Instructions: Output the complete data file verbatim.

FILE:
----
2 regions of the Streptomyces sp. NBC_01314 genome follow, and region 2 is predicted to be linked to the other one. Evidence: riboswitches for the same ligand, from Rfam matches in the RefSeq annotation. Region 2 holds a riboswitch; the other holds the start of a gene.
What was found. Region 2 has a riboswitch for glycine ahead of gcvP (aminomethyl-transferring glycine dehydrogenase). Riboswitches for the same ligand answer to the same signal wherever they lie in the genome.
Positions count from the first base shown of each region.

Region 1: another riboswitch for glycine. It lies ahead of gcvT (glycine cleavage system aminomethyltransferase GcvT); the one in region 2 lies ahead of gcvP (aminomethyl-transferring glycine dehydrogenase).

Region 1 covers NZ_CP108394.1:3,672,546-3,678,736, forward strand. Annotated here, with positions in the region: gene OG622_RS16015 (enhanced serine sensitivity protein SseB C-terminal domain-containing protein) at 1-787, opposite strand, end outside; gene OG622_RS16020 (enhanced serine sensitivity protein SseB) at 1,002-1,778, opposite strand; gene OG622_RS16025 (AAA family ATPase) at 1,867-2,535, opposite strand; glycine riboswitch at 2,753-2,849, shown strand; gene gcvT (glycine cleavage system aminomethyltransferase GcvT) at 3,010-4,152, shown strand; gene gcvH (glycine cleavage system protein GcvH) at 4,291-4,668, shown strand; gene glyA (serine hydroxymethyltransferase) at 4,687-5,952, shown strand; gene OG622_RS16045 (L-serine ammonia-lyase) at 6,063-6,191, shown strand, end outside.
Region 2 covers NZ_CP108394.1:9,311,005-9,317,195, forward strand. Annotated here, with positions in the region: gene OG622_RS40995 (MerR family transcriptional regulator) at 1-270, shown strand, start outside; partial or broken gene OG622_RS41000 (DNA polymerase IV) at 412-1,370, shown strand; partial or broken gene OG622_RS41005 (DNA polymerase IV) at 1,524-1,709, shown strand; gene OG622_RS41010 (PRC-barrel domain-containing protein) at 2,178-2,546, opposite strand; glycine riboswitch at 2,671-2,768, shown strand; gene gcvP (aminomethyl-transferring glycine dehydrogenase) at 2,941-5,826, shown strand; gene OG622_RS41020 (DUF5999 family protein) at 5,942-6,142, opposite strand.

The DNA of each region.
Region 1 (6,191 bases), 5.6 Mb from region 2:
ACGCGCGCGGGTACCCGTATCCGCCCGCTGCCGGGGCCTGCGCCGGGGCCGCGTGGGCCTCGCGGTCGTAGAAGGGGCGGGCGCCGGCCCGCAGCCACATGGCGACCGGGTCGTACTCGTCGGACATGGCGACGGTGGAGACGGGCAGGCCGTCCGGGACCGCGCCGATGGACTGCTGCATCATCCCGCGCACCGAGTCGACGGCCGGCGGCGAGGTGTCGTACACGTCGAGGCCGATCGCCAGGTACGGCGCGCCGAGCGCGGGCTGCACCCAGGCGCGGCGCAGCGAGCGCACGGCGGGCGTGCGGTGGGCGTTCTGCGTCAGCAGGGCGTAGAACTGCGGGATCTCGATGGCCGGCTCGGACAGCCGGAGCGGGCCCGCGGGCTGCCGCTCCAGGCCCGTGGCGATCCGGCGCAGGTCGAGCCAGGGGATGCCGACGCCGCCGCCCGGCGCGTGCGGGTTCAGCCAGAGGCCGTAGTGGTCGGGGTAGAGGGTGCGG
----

2 regions of the Streptomyces sp. NBC_01314 genome follow, and region 2 is predicted to be linked to the other one. Evidence: riboswitches for the same ligand, from Rfam matches in the RefSeq annotation. Region 2 holds a riboswitch; the other holds the start of a gene.
What was found. Region 2 has a riboswitch for glycine ahead of gcvP (aminomethyl-transferring glycine dehydrogenase). Riboswitches for the same ligand answer to the same signal wherever they lie in the genome.
Positions count from the first base shown of each region.

Region 1: another riboswitch for glycine. It lies ahead of gcvT (glycine cleavage system aminomethyltransferase GcvT); the one in region 2 lies ahead of gcvP (aminomethyl-transferring glycine dehydrogenase).

Region 1 covers NZ_CP108394.1:3,672,546-3,678,736, forward strand. Annotated here, with positions in the region: gene OG622_RS16015 (enhanced serine sensitivity protein SseB C-terminal domain-containing protein) at 1-787, opposite strand, end outside; gene OG622_RS16020 (enhanced serine sensitivity protein SseB) at 1,002-1,778, opposite strand; gene OG622_RS16025 (AAA family ATPase) at 1,867-2,535, opposite strand; glycine riboswitch at 2,753-2,849, shown strand; gene gcvT (glycine cleavage system aminomethyltransferase GcvT) at 3,010-4,152, shown strand; gene gcvH (glycine cleavage system protein GcvH) at 4,291-4,668, shown strand; gene glyA (serine hydroxymethyltransferase) at 4,687-5,952, shown strand; gene OG622_RS16045 (L-serine ammonia-lyase) at 6,063-6,191, shown strand, end outside.
Region 2 covers NZ_CP108394.1:9,311,005-9,317,195, forward strand. Annotated here, with positions in the region: gene OG622_RS40995 (MerR family transcriptional regulator) at 1-270, shown strand, start outside; partial or broken gene OG622_RS41000 (DNA polymerase IV) at 412-1,370, shown strand; partial or broken gene OG622_RS41005 (DNA polymerase IV) at 1,524-1,709, shown strand; gene OG622_RS41010 (PRC-barrel domain-containing protein) at 2,178-2,546, opposite strand; glycine riboswitch at 2,671-2,768, shown strand; gene gcvP (aminomethyl-transferring glycine dehydrogenase) at 2,941-5,826, shown strand; gene OG622_RS41020 (DUF5999 family protein) at 5,942-6,142, opposite strand.

The DNA of each region.
Region 1 (6,191 bases), 5.6 Mb from region 2:
ACGCGCGCGGGTACCCGTATCCGCCCGCTGCCGGGGCCTGCGCCGGGGCCGCGTGGGCCTCGCGGTCGTAGAAGGGGCGGGCGCCGGCCCGCAGCCACATGGCGACCGGGTCGTACTCGTCGGACATGGCGACGGTGGAGACGGGCAGGCCGTCCGGGACCGCGCCGATGGACTGCTGCATCATCCCGCGCACCGAGTCGACGGCCGGCGGCGAGGTGTCGTACACGTCGAGGCCGATCGCCAGGTACGGCGCGCCGAGCGCGGGCTGCACCCAGGCGCGGCGCAGCGAGCGCACGGCGGGCGTGCGGTGGGCGTTCTGCGTCAGCAGGGCGTAGAACTGCGGGATCTCGATGGCCGGCTCGGACAGCCGGAGCGGGCCCGCGGGCTGCCGCTCCAGGCCCGTGGCGATCCGGCGCAGGTCGAGCCAGGGGATGCCGACGCCGCCGCCCGGCGCGTGCGGGTTCAGCCAGAGGCCGTAGTGGTCGGGGTAGAGGGTGCGG